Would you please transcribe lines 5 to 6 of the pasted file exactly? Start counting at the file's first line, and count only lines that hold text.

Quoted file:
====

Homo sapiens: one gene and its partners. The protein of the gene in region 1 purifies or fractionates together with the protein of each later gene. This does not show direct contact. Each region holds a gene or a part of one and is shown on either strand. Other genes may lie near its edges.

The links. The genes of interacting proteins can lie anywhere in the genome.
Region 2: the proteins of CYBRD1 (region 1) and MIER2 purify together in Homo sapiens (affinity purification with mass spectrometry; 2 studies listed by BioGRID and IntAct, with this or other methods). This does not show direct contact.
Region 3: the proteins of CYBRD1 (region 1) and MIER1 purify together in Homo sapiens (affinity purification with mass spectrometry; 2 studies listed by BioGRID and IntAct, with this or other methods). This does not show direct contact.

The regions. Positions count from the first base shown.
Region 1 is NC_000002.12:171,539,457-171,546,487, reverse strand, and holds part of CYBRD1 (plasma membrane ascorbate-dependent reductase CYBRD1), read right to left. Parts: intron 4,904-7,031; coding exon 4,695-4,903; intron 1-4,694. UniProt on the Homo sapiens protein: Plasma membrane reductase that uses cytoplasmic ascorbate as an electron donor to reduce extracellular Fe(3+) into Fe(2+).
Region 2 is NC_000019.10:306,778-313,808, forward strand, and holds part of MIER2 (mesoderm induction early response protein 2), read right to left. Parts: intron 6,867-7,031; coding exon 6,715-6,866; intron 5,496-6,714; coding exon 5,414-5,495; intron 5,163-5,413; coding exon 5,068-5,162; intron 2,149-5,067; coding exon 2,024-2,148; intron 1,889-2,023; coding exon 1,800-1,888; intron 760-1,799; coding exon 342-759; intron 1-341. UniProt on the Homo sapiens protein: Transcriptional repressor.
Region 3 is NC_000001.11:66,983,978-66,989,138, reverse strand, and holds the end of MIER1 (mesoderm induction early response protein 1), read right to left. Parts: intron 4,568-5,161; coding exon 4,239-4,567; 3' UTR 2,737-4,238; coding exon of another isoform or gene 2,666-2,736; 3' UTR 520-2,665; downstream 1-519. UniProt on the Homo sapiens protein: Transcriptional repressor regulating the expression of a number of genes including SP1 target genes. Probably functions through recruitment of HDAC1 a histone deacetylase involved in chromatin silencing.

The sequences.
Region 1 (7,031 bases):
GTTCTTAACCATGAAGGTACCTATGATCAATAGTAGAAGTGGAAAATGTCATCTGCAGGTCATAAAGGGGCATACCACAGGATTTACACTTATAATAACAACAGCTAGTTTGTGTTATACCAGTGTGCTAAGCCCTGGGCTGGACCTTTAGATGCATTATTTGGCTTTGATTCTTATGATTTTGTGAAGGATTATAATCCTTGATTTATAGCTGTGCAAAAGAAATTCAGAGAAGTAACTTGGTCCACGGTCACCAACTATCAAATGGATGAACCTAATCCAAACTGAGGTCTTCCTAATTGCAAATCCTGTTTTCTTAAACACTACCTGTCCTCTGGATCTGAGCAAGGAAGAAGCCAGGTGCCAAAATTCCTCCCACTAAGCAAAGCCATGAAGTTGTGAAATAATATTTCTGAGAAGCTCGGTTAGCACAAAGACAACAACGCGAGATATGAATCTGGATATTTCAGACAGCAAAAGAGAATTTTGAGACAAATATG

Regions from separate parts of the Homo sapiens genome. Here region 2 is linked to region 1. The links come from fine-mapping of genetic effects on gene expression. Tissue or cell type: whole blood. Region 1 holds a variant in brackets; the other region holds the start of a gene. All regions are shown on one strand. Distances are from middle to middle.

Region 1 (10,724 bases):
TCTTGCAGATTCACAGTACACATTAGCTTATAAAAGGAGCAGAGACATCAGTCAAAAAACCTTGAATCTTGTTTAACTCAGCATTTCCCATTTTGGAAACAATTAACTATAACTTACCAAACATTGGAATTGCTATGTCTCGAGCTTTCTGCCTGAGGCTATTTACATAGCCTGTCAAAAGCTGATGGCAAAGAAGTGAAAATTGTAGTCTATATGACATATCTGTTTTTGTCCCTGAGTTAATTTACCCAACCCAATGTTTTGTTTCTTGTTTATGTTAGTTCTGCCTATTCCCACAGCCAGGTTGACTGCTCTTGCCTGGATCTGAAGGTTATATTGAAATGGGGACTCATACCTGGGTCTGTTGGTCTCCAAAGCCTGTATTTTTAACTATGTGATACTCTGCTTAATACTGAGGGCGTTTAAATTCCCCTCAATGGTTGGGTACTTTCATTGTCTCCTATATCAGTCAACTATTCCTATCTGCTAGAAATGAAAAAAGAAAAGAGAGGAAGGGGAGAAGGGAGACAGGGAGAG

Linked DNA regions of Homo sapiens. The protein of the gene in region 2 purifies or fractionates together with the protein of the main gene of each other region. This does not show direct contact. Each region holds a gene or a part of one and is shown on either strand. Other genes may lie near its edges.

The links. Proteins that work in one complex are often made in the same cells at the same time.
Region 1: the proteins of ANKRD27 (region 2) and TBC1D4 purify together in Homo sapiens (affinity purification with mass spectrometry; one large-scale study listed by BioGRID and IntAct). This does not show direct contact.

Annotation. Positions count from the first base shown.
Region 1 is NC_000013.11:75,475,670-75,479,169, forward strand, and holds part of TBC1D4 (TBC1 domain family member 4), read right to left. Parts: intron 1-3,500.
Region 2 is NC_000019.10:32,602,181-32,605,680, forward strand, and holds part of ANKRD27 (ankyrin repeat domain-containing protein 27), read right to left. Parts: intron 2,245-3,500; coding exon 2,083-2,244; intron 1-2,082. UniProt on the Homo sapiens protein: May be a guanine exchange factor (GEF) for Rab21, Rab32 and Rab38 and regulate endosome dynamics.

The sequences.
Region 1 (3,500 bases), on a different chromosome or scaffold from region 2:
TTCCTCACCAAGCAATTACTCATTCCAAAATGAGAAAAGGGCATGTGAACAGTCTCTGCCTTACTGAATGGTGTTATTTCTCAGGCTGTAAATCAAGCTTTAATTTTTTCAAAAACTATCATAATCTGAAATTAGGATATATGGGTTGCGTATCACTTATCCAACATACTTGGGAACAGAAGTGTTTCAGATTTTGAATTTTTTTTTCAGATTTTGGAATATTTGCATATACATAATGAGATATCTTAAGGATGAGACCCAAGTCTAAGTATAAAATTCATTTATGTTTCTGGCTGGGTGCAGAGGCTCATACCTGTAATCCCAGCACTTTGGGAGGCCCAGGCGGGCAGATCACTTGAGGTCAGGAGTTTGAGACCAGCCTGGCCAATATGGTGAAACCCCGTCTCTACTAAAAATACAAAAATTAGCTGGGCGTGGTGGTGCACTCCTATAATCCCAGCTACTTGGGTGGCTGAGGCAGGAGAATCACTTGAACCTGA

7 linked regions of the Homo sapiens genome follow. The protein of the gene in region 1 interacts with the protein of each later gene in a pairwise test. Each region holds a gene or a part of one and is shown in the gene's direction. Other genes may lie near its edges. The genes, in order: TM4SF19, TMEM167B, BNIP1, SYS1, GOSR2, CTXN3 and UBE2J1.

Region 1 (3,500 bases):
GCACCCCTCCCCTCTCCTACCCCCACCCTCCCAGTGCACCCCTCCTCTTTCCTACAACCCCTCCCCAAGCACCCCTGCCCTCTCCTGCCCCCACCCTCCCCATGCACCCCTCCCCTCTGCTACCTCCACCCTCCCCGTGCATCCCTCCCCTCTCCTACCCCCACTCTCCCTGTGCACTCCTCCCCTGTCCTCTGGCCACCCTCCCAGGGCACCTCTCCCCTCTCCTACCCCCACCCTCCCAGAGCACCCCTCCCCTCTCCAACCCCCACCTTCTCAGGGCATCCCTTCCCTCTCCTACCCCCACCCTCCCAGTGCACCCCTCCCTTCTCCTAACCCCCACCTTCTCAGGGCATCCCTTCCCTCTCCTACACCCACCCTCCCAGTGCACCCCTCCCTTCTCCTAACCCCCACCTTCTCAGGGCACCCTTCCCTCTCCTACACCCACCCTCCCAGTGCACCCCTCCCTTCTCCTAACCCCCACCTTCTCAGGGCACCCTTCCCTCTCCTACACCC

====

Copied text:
The regions. Positions count from the first base shown.
Region 1 is NC_000002.12:171,539,457-171,546,487, reverse strand, and holds part of CYBRD1 (plasma membrane ascorbate-dependent reductase CYBRD1), read right to left. Parts: intron 4,904-7,031; coding exon 4,695-4,903; intron 1-4,694. UniProt on the Homo sapiens protein: Plasma membrane reductase that uses cytoplasmic ascorbate as an electron donor to reduce extracellular Fe(3+) into Fe(2+).